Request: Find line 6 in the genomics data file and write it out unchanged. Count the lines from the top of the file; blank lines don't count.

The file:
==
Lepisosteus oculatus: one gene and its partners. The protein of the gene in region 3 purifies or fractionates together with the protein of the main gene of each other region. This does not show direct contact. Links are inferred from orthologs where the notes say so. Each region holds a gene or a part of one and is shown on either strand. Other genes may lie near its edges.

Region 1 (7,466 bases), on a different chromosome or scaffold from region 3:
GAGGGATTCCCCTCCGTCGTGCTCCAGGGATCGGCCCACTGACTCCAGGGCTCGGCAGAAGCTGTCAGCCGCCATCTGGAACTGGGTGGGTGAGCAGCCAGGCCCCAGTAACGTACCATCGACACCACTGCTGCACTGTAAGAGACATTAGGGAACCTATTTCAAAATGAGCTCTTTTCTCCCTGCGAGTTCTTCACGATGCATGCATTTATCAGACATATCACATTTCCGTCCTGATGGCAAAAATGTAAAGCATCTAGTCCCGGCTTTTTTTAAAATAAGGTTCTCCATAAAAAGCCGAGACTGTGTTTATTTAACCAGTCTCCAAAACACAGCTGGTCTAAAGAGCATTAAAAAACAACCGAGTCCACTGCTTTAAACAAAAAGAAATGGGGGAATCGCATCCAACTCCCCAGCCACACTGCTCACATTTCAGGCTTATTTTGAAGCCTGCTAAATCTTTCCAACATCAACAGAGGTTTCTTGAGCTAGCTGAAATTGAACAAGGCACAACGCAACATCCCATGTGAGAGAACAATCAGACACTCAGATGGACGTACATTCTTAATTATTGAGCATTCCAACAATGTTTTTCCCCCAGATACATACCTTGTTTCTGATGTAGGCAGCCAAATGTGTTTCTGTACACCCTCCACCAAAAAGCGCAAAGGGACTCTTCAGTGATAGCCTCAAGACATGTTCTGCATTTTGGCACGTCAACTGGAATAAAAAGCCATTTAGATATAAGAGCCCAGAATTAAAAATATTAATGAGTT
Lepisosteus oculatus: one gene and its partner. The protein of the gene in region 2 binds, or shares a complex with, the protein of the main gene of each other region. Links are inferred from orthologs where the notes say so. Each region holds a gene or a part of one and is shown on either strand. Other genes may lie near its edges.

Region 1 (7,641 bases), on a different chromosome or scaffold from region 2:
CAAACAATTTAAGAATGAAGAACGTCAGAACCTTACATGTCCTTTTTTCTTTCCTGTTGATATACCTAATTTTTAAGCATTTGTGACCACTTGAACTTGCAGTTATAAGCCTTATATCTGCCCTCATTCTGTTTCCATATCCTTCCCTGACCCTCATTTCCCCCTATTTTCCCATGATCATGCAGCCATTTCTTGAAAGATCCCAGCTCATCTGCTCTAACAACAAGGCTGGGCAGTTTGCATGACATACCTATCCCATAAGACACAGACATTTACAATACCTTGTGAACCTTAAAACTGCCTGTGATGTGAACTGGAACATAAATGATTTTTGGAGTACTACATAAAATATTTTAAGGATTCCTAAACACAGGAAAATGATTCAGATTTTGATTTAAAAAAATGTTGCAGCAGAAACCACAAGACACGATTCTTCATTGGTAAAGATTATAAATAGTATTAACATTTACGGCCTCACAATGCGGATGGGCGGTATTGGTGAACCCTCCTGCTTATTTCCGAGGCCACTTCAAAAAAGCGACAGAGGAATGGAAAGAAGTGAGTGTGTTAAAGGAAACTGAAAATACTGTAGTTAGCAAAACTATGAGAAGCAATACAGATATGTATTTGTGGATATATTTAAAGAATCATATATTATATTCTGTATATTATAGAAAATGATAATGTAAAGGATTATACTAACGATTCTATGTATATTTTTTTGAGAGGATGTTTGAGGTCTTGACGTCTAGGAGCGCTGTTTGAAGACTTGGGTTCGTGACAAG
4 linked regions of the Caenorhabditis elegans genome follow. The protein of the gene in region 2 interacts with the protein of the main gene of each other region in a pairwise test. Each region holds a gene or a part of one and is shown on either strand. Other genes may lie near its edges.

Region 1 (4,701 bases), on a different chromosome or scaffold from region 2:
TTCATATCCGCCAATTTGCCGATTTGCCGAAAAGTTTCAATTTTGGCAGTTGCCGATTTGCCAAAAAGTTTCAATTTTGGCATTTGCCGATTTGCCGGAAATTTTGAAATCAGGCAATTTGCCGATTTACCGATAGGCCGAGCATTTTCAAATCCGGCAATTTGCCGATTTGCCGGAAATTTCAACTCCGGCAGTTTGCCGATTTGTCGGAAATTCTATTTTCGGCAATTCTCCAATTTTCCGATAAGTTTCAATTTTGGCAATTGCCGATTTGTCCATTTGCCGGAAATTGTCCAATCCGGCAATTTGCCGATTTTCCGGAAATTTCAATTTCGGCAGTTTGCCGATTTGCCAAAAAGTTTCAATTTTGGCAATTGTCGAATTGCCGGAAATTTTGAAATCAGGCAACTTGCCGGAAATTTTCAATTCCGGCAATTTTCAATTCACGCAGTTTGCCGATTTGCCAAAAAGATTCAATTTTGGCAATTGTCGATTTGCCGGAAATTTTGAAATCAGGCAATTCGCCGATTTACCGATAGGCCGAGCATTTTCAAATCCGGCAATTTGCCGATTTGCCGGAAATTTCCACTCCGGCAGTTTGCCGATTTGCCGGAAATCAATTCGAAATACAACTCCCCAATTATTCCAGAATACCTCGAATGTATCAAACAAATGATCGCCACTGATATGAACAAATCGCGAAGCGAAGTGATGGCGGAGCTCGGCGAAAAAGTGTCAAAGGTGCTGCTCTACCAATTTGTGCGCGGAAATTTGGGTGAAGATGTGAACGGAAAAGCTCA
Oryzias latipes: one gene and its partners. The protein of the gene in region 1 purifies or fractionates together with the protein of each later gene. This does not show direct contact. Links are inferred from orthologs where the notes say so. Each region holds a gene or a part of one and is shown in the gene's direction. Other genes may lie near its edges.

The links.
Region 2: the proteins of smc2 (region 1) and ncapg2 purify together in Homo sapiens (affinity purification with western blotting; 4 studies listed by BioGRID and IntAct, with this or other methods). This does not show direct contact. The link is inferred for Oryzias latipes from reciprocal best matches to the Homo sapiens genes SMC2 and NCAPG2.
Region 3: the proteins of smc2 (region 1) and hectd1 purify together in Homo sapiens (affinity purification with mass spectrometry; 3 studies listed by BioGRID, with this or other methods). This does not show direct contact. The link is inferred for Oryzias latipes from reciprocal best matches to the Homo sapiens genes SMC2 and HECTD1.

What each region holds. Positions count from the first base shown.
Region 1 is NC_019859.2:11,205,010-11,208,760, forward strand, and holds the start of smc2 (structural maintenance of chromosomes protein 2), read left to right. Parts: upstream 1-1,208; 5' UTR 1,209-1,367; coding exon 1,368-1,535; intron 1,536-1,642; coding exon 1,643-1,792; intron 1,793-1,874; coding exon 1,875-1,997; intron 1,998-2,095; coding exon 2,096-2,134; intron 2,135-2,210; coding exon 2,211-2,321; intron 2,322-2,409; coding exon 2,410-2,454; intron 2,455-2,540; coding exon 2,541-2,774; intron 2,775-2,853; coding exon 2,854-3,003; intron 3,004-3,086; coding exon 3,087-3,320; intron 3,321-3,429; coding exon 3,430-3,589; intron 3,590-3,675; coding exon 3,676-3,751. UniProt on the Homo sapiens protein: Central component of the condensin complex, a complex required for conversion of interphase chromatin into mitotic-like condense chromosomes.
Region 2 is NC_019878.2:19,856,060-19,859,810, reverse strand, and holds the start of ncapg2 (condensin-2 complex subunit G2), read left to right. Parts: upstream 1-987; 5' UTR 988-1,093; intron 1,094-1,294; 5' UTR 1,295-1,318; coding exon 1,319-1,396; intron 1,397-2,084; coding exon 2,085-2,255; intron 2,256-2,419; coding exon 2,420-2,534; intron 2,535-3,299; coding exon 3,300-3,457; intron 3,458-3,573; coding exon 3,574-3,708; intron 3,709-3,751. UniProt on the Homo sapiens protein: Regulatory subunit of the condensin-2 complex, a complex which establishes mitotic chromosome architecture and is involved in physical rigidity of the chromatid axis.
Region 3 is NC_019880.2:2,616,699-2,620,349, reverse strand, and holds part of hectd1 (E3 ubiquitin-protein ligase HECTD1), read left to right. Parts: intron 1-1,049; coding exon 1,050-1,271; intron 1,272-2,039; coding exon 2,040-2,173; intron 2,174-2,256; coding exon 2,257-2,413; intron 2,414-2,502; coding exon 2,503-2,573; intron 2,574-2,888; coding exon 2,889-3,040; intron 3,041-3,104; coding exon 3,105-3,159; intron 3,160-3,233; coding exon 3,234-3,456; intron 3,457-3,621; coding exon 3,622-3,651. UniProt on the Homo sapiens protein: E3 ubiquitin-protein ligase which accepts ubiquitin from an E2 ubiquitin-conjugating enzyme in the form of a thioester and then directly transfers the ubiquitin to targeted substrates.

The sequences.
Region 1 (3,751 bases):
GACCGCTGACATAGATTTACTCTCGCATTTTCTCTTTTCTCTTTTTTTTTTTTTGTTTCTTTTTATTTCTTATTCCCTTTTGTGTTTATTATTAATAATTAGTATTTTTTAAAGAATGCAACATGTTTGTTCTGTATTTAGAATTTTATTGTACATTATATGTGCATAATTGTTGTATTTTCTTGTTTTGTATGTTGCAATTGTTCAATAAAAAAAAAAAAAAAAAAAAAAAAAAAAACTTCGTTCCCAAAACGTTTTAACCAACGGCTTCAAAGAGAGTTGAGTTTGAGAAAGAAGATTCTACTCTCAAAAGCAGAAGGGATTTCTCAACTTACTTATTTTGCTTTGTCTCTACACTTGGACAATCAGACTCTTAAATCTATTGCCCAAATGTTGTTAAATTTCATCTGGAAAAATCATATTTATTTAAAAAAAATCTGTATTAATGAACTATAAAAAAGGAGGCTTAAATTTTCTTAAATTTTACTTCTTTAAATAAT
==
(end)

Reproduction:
CAAACAATTTAAGAATGAAGAACGTCAGAACCTTACATGTCCTTTTTTCTTTCCTGTTGATATACCTAATTTTTAAGCATTTGTGACCACTTGAACTTGCAGTTATAAGCCTTATATCTGCCCTCATTCTGTTTCCATATCCTTCCCTGACCCTCATTTCCCCCTATTTTCCCATGATCATGCAGCCATTTCTTGAAAGATCCCAGCTCATCTGCTCTAACAACAAGGCTGGGCAGTTTGCATGACATACCTATCCCATAAGACACAGACATTTACAATACCTTGTGAACCTTAAAACTGCCTGTGATGTGAACTGGAACATAAATGATTTTTGGAGTACTACATAAAATATTTTAAGGATTCCTAAACACAGGAAAATGATTCAGATTTTGATTTAAAAAAATGTTGCAGCAGAAACCACAAGACACGATTCTTCATTGGTAAAGATTATAAATAGTATTAACATTTACGGCCTCACAATGCGGATGGGCGGTATTGGTGAACCCTCCTGCTTATTTCCGAGGCCACTTCAAAAAAGCGACAGAGGAATGGAAAGAAGTGAGTGTGTTAAAGGAAACTGAAAATACTGTAGTTAGCAAAACTATGAGAAGCAATACAGATATGTATTTGTGGATATATTTAAAGAATCATATATTATATTCTGTATATTATAGAAAATGATAATGTAAAGGATTATACTAACGATTCTATGTATATTTTTTTGAGAGGATGTTTGAGGTCTTGACGTCTAGGAGCGCTGTTTGAAGACTTGGGTTCGTGACAAG